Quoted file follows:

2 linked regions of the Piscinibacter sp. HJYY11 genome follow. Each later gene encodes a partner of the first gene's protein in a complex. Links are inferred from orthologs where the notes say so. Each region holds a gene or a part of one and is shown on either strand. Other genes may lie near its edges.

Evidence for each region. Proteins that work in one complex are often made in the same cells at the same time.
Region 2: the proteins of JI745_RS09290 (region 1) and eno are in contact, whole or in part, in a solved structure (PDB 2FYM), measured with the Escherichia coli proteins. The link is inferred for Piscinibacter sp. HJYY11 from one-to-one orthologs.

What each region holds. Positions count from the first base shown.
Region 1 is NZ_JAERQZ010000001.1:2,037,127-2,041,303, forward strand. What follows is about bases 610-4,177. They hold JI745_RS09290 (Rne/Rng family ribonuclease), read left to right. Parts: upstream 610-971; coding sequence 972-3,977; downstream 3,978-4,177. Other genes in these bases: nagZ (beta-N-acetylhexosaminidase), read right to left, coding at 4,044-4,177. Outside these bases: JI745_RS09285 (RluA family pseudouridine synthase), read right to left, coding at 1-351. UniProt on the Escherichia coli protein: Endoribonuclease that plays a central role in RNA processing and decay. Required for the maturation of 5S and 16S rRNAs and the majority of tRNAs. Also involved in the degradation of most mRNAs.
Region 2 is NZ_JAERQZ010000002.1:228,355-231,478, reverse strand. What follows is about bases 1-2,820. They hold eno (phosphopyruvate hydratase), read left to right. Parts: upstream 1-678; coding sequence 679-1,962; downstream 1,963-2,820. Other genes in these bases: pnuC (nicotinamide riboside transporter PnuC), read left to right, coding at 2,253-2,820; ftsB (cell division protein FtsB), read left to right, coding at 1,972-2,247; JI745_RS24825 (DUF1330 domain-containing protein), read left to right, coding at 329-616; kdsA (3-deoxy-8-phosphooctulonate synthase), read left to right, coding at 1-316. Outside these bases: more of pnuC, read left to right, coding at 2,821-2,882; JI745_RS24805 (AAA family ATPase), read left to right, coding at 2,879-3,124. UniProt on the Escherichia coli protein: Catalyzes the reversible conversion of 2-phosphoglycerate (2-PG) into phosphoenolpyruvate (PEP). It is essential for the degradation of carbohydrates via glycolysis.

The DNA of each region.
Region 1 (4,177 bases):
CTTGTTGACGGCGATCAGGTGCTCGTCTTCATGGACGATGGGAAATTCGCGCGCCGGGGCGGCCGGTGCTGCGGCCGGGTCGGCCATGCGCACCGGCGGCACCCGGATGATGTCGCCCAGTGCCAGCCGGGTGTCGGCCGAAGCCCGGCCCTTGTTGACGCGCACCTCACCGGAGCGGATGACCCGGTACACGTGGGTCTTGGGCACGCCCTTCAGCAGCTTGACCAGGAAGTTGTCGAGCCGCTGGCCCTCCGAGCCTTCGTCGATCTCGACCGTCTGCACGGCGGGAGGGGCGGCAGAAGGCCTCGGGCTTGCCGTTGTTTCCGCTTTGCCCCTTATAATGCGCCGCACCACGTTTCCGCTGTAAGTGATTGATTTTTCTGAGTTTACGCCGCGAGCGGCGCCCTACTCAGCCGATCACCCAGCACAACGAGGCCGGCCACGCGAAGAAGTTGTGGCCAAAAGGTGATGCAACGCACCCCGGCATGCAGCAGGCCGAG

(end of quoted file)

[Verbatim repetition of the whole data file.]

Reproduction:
2 linked regions of the Piscinibacter sp. HJYY11 genome follow. Each later gene encodes a partner of the first gene's protein in a complex. Links are inferred from orthologs where the notes say so. Each region holds a gene or a part of one and is shown on either strand. Other genes may lie near its edges.

Evidence for each region. Proteins that work in one complex are often made in the same cells at the same time.
Region 2: the proteins of JI745_RS09290 (region 1) and eno are in contact, whole or in part, in a solved structure (PDB 2FYM), measured with the Escherichia coli proteins. The link is inferred for Piscinibacter sp. HJYY11 from one-to-one orthologs.

What each region holds. Positions count from the first base shown.
Region 1 is NZ_JAERQZ010000001.1:2,037,127-2,041,303, forward strand. What follows is about bases 610-4,177. They hold JI745_RS09290 (Rne/Rng family ribonuclease), read left to right. Parts: upstream 610-971; coding sequence 972-3,977; downstream 3,978-4,177. Other genes in these bases: nagZ (beta-N-acetylhexosaminidase), read right to left, coding at 4,044-4,177. Outside these bases: JI745_RS09285 (RluA family pseudouridine synthase), read right to left, coding at 1-351. UniProt on the Escherichia coli protein: Endoribonuclease that plays a central role in RNA processing and decay. Required for the maturation of 5S and 16S rRNAs and the majority of tRNAs. Also involved in the degradation of most mRNAs.
Region 2 is NZ_JAERQZ010000002.1:228,355-231,478, reverse strand. What follows is about bases 1-2,820. They hold eno (phosphopyruvate hydratase), read left to right. Parts: upstream 1-678; coding sequence 679-1,962; downstream 1,963-2,820. Other genes in these bases: pnuC (nicotinamide riboside transporter PnuC), read left to right, coding at 2,253-2,820; ftsB (cell division protein FtsB), read left to right, coding at 1,972-2,247; JI745_RS24825 (DUF1330 domain-containing protein), read left to right, coding at 329-616; kdsA (3-deoxy-8-phosphooctulonate synthase), read left to right, coding at 1-316. Outside these bases: more of pnuC, read left to right, coding at 2,821-2,882; JI745_RS24805 (AAA family ATPase), read left to right, coding at 2,879-3,124. UniProt on the Escherichia coli protein: Catalyzes the reversible conversion of 2-phosphoglycerate (2-PG) into phosphoenolpyruvate (PEP). It is essential for the degradation of carbohydrates via glycolysis.

The DNA of each region.
Region 1 (4,177 bases):
CTTGTTGACGGCGATCAGGTGCTCGTCTTCATGGACGATGGGAAATTCGCGCGCCGGGGCGGCCGGTGCTGCGGCCGGGTCGGCCATGCGCACCGGCGGCACCCGGATGATGTCGCCCAGTGCCAGCCGGGTGTCGGCCGAAGCCCGGCCCTTGTTGACGCGCACCTCACCGGAGCGGATGACCCGGTACACGTGGGTCTTGGGCACGCCCTTCAGCAGCTTGACCAGGAAGTTGTCGAGCCGCTGGCCCTCCGAGCCTTCGTCGATCTCGACCGTCTGCACGGCGGGAGGGGCGGCAGAAGGCCTCGGGCTTGCCGTTGTTTCCGCTTTGCCCCTTATAATGCGCCGCACCACGTTTCCGCTGTAAGTGATTGATTTTTCTGAGTTTACGCCGCGAGCGGCGCCCTACTCAGCCGATCACCCAGCACAACGAGGCCGGCCACGCGAAGAAGTTGTGGCCAAAAGGTGATGCAACGCACCCCGGCATGCAGCAGGCCGAG